John C. Fremont


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FREMONT, JOHN CHARLES, explorer; born in Savannah, Ga., Jan. 21, 1813; graduated at Charleston College in 1830. His father was a Frenchman, and his mother a Virginian. He was instructor in mathematics in the United States navy from 1833 to 1835. Engaged in surveying the Cherokee country in the winter of 1837-38, he began his famous explorations, first in the country between the Missouri River and the British possessions. He had been appointed second lieutenant of topographical engineers in July. In 1841 he married a daughter of Senator Thomas H. Benton, and in May, 1842, he began, under the authority of the government, the exploration of an overland route to the Pacific Ocean. He ascended the highest peak of the Wind River Mountains, which was afterwards named Fremont's Peak. He explored the Great Salt Lake region in 1843, and penetrated to the Pacific near the mouth of the Columbia River.

John C. Fremont

John C. Fremont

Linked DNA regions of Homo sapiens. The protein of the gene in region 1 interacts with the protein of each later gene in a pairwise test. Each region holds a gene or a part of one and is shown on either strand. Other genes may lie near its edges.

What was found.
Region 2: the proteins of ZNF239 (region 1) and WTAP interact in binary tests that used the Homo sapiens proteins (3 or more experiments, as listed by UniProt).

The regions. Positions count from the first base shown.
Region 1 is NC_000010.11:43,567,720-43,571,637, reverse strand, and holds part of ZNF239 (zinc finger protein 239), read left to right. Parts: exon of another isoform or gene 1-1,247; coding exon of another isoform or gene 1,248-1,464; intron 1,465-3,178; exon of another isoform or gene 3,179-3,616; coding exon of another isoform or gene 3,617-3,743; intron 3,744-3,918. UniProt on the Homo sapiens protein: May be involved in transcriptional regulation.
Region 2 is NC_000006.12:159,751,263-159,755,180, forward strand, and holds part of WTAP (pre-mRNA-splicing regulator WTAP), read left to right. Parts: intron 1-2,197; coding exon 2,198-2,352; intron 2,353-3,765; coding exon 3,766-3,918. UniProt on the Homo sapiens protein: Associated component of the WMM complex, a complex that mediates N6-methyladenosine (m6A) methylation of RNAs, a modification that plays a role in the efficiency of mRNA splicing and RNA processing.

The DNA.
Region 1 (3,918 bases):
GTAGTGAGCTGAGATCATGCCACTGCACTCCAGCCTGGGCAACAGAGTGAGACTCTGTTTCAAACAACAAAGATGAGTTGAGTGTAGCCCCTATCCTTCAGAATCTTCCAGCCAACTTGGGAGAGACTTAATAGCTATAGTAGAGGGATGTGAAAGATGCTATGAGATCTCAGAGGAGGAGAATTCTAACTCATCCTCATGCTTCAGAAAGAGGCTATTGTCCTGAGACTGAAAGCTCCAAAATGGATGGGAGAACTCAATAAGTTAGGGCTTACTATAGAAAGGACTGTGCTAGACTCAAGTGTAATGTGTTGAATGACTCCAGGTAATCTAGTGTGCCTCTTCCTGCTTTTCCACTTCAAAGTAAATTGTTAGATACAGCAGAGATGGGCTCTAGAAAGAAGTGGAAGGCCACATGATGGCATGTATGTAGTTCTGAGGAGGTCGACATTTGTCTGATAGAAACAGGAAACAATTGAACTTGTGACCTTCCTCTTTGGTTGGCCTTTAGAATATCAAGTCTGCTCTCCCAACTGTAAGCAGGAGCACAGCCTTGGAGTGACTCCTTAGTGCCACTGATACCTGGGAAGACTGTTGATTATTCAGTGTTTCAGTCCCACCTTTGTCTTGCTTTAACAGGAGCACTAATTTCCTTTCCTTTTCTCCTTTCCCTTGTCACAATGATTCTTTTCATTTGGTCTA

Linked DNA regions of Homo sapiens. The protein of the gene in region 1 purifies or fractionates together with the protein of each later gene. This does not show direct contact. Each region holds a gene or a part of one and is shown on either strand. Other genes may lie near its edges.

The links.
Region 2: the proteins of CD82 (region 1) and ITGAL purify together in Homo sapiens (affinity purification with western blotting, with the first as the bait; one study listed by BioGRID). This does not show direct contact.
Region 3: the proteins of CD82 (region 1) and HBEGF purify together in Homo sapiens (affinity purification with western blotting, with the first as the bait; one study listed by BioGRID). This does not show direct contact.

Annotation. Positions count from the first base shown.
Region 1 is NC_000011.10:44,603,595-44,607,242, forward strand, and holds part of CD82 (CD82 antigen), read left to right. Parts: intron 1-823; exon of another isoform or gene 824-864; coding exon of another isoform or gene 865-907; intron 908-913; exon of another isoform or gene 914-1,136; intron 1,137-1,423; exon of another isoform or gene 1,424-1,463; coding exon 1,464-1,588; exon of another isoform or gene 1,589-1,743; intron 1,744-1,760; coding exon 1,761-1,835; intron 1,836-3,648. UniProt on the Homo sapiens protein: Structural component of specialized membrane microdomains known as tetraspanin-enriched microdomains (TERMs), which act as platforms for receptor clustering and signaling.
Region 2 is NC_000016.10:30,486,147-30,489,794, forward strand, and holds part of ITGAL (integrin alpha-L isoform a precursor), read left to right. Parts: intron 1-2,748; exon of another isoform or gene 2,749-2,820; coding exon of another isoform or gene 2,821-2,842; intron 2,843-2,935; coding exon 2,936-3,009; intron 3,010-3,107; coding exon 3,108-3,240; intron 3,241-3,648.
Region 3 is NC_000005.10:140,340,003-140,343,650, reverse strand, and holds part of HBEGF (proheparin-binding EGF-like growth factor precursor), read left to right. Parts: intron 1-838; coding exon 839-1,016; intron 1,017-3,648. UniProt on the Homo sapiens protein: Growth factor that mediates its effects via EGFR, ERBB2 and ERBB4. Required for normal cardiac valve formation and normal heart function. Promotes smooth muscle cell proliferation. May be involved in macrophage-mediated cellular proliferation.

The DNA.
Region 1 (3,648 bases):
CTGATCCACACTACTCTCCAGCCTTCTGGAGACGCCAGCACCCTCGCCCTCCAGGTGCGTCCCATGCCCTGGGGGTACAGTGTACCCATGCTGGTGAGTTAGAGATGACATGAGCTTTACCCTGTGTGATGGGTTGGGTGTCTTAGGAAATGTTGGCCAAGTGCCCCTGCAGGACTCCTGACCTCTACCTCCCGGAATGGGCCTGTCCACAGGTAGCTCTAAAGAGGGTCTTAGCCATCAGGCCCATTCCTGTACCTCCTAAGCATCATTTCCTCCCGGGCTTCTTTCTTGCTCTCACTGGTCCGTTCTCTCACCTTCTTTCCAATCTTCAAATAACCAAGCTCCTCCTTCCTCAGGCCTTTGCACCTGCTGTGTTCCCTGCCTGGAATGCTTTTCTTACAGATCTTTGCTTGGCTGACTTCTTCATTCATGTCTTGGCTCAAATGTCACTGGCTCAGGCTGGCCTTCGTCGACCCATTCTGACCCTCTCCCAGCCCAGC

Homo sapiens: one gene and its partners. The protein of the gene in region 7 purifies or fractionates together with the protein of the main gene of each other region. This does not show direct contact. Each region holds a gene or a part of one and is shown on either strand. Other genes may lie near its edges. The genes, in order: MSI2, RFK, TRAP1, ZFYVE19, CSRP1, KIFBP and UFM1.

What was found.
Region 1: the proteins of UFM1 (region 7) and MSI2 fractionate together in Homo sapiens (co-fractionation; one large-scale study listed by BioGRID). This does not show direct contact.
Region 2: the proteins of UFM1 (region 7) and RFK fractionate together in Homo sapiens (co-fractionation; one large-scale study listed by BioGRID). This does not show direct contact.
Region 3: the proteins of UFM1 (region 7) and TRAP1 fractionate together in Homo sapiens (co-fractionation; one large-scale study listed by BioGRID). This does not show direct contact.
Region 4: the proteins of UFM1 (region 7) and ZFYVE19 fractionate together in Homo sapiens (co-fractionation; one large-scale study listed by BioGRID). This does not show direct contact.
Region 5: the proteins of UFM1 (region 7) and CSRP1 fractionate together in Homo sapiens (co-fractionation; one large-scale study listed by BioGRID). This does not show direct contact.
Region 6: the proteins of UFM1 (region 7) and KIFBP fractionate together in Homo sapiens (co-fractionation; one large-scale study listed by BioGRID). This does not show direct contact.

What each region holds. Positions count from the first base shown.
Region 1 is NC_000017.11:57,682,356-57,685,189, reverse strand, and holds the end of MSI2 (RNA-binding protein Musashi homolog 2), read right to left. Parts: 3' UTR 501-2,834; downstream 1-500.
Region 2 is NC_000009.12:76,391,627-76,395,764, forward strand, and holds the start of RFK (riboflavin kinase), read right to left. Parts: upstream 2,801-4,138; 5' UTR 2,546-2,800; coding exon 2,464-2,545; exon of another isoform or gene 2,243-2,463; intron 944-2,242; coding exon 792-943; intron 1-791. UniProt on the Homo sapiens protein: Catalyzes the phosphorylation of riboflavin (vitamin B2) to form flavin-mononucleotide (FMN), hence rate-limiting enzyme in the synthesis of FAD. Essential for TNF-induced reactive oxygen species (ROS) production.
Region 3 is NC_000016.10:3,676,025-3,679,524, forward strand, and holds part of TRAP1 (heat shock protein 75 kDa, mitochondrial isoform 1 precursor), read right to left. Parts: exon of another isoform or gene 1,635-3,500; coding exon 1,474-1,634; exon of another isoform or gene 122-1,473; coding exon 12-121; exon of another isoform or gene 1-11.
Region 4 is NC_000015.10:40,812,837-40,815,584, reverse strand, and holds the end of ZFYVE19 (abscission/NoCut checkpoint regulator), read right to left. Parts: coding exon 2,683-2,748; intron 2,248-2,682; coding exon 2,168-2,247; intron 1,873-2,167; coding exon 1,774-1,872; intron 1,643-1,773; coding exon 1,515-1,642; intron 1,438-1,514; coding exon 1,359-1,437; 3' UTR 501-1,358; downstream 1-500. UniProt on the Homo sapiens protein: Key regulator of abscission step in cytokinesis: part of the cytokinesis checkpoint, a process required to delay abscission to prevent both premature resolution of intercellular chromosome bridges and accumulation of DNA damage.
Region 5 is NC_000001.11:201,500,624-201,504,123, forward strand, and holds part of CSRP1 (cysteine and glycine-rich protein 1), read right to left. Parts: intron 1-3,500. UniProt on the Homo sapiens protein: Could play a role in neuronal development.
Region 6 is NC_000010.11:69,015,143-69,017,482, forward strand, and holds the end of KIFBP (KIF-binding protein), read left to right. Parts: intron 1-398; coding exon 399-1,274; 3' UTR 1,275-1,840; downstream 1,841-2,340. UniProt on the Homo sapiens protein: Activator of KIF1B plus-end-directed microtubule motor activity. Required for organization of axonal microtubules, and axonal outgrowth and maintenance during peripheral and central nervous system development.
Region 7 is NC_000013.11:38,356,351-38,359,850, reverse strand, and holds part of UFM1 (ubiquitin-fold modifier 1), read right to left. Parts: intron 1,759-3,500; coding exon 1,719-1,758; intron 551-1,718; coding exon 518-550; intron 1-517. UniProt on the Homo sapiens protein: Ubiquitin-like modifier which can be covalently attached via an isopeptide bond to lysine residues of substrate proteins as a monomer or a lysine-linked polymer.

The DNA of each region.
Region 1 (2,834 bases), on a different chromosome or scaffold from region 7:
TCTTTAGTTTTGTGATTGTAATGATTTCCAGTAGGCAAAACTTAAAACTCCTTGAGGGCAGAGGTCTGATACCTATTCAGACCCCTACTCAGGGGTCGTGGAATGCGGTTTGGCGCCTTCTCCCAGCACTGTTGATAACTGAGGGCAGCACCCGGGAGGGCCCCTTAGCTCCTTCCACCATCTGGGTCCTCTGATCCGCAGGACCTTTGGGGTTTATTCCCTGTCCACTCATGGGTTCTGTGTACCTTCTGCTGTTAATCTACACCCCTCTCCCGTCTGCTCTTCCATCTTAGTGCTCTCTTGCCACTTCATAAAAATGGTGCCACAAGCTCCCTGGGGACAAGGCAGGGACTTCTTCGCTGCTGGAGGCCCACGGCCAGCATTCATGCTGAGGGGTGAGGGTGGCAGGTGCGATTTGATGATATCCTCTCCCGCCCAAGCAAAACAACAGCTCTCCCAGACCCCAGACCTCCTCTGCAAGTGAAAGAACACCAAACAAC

In 1845 he explored the Sierra Nevada in California, and in 1846 became involved in Mexican War on the Pacific coast. He assisted in the conquest of California; was appointed its military governor; and, after its admission as a State, became one of its first United States Senators. He continued his explorations after the war. For his scientific researches, Fremont received, in 1850, a gold medal from the King of Prussia, and another from the Royal Geographical Society of London. Be had already received from his countrymen the significant title of "The Path-finder." At his own expense he made a fifth exploration, in 1853, and found a new route to the Pacific. In 1856, the newly formed Republican party nominated him for the Presidency of the United States, and he received 114 electoral votes against 174 given for Buchanan. Returning from Europe in May, 1861, John Charles Fremontand being appointed a major-general in the United States army, he was assigned to command the Western Department; but, through the intrigues of ambitious politicians, was removed from the command in the course of six months, while successfully prosecuting a campaign he had planned. He was in command of another department, but resigned in 1862, declining to serve under an officer inferior to him in rank. Radical Republicans nominated him for the Presidency in 1864, after which he took leave of political life; but he became active in promoting the construction of a transcontinental railway. He died in New York, July 13, 1890.